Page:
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The intersection of the climate crisis and social justice

Climate change acts as an intensifying layer on top of the long history of systemic racism that has led to existing social, health, and economic inequities.

A mural painting created by Julia "Julz" Roth and Cedric "Vise1" Douglas, in the Boston Shipyard. Murals have begun to pop up in the Boston Harbor Shipyard & Marina and East Boston as artists create six large-scale murals; each centers around environmental education and climate change. The initiative, known as "Sea Walls: Artists for Oceans," will install up to 15 public murals throughout East Boston.Erin Clark / Globe Staff

The research is clear: People of color, especially Black, Latino, and indigenous people, and low-income families are hit harder by climate change and recover more slowly from climate disasters than the general population.

What underlies the research is the injustice of a Black mother taking her son to the ER for asthma attacks more frequently than a similarly situated white mother. It’s having an inadequate response to thousands of lives lost and the devastation in Puerto Rico from Hurricane Maria. It is homeowners of color whose houses were destroyed by the latest storm surge in the Gulf Coast who don’t have access to insurance and a family safety net while white communities rebuild. It is a Biloxi-Chitimacha-Choctaw tribal member, already on the edge of economic disaster because of historic discrimination, whose house is destroyed by rising sea levels on Isle de Jean Charles in the bayous of Louisiana.


White communities and families are also hurt by climate change — and their pain is real and deep and traumatizing. But if you are a person of color, you are more likely, because of structural racism, to be harmed physically, to lose property, and to be dislocated economically when climate change hits.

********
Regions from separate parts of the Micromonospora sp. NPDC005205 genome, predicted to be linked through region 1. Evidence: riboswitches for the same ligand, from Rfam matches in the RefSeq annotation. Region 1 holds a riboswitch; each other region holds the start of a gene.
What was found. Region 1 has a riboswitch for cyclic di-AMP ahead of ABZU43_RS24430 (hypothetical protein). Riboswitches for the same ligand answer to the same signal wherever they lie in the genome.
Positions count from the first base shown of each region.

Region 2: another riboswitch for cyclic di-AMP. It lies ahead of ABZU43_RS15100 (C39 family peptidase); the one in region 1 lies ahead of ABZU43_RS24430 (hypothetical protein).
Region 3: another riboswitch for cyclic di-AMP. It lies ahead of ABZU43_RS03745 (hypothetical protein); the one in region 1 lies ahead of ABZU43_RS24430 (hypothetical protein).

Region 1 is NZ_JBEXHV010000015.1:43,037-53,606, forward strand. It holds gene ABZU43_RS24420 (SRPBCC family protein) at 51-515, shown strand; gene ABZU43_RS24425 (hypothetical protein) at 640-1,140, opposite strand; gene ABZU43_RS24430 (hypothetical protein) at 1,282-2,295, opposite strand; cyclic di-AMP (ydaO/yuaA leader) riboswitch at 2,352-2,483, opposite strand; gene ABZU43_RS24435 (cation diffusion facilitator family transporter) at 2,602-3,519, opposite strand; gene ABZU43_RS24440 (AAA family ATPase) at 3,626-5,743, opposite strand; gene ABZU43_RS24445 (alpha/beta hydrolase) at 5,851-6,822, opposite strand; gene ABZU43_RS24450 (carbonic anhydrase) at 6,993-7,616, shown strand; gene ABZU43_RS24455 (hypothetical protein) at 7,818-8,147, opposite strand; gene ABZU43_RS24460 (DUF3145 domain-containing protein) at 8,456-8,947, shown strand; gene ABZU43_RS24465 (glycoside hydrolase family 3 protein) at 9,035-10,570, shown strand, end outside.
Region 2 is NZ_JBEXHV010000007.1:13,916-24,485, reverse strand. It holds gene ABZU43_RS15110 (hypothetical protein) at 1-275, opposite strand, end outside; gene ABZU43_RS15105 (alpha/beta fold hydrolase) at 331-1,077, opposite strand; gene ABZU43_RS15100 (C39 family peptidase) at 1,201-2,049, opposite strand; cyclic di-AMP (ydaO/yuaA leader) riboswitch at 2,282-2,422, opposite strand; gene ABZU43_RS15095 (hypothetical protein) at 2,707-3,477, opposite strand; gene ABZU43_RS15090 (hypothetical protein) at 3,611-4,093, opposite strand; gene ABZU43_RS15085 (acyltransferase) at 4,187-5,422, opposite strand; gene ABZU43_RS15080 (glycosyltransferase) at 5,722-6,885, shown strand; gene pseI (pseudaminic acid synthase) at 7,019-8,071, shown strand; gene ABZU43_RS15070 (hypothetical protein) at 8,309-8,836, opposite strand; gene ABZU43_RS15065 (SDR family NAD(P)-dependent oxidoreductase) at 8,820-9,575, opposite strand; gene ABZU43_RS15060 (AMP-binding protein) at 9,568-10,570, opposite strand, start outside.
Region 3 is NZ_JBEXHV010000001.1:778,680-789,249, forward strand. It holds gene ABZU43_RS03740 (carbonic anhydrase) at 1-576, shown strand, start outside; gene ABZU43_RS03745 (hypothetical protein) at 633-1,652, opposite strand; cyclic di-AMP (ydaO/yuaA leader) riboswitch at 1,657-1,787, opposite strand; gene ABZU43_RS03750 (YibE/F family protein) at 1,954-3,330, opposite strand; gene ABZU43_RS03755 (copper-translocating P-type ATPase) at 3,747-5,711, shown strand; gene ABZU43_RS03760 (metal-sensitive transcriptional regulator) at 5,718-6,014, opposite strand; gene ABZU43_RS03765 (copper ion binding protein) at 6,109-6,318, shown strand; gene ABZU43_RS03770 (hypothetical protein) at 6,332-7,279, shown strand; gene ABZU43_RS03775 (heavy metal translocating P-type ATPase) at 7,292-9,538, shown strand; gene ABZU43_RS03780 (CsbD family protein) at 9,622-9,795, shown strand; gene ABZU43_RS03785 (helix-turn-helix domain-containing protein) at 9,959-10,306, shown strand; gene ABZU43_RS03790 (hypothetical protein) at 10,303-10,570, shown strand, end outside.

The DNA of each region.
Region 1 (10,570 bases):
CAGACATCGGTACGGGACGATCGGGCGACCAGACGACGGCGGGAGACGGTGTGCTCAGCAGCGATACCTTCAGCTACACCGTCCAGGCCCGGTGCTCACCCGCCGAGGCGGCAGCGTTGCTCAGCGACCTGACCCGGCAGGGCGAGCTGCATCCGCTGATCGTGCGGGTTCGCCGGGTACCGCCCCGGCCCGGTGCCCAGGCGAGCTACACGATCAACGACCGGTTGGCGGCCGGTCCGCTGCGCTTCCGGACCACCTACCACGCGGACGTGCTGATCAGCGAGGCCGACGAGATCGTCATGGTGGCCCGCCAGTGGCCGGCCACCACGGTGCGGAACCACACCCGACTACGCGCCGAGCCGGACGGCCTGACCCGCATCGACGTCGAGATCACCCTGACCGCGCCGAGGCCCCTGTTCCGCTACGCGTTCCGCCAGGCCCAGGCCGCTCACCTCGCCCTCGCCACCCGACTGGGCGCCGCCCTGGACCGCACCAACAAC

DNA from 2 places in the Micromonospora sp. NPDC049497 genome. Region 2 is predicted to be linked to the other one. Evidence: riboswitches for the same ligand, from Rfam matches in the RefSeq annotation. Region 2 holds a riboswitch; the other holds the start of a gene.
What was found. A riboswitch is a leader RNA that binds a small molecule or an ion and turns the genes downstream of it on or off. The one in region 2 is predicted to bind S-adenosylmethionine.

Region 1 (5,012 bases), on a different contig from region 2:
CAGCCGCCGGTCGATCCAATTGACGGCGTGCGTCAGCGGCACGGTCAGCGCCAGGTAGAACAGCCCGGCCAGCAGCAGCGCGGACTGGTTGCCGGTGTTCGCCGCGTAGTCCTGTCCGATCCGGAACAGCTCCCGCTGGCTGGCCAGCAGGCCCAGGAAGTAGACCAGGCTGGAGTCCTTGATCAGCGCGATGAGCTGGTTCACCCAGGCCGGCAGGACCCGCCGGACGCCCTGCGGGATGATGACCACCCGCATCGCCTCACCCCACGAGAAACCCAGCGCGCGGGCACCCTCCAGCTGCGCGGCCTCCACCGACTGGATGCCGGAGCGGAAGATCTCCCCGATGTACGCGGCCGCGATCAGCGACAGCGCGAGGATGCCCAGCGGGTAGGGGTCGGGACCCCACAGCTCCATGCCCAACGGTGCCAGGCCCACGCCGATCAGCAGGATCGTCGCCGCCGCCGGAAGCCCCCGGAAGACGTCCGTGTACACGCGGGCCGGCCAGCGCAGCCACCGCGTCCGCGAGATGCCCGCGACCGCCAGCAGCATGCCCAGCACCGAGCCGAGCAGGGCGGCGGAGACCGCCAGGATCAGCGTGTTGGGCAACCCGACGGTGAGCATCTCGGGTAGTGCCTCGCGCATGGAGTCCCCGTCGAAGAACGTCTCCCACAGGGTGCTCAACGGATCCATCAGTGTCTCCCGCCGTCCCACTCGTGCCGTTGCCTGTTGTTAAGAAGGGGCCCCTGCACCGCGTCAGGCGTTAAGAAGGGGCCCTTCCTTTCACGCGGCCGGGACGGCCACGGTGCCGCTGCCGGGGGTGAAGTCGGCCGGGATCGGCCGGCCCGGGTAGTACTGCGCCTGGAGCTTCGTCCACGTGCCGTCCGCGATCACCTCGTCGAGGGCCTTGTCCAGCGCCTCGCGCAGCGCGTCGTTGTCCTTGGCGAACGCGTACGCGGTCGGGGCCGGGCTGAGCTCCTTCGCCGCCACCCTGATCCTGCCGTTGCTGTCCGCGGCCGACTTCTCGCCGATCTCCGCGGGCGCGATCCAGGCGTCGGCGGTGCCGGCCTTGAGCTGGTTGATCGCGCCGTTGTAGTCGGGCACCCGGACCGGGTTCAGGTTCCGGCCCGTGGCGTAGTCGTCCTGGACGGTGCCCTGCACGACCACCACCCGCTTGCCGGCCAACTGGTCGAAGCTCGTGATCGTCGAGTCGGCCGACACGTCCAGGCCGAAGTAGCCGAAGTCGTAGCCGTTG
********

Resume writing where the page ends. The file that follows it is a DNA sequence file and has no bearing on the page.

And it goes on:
Climate change acts as an intensifying layer on top of the long history of systemic racism that has led to existing social, health, and economic inequities. One powerful example clarifies this: In Boston, as exposed by the Federal Reserve Bank, redlining and educational and job discrimination have resulted in a median net worth of $8 for nonimmigrant Black households in Greater Boston, while the median white household has a net worth of $247,500. When a storm surge hits or flooding from torrential rains inundates homes in Boston, which families will have an easier time rebuilding? The thinking and behavior that lead to these inhumane experiences and realities of people of color are indicators of larger societal problems that are harmful to every American.


With the killing of George Floyd by Minneapolis police in May, and the subsequent racial reckoning that is elevating conversations of racism, the legal system, and history in the public square, there is a long-overdue embrace of the notion that both climate change and racial justice are intimately intertwined.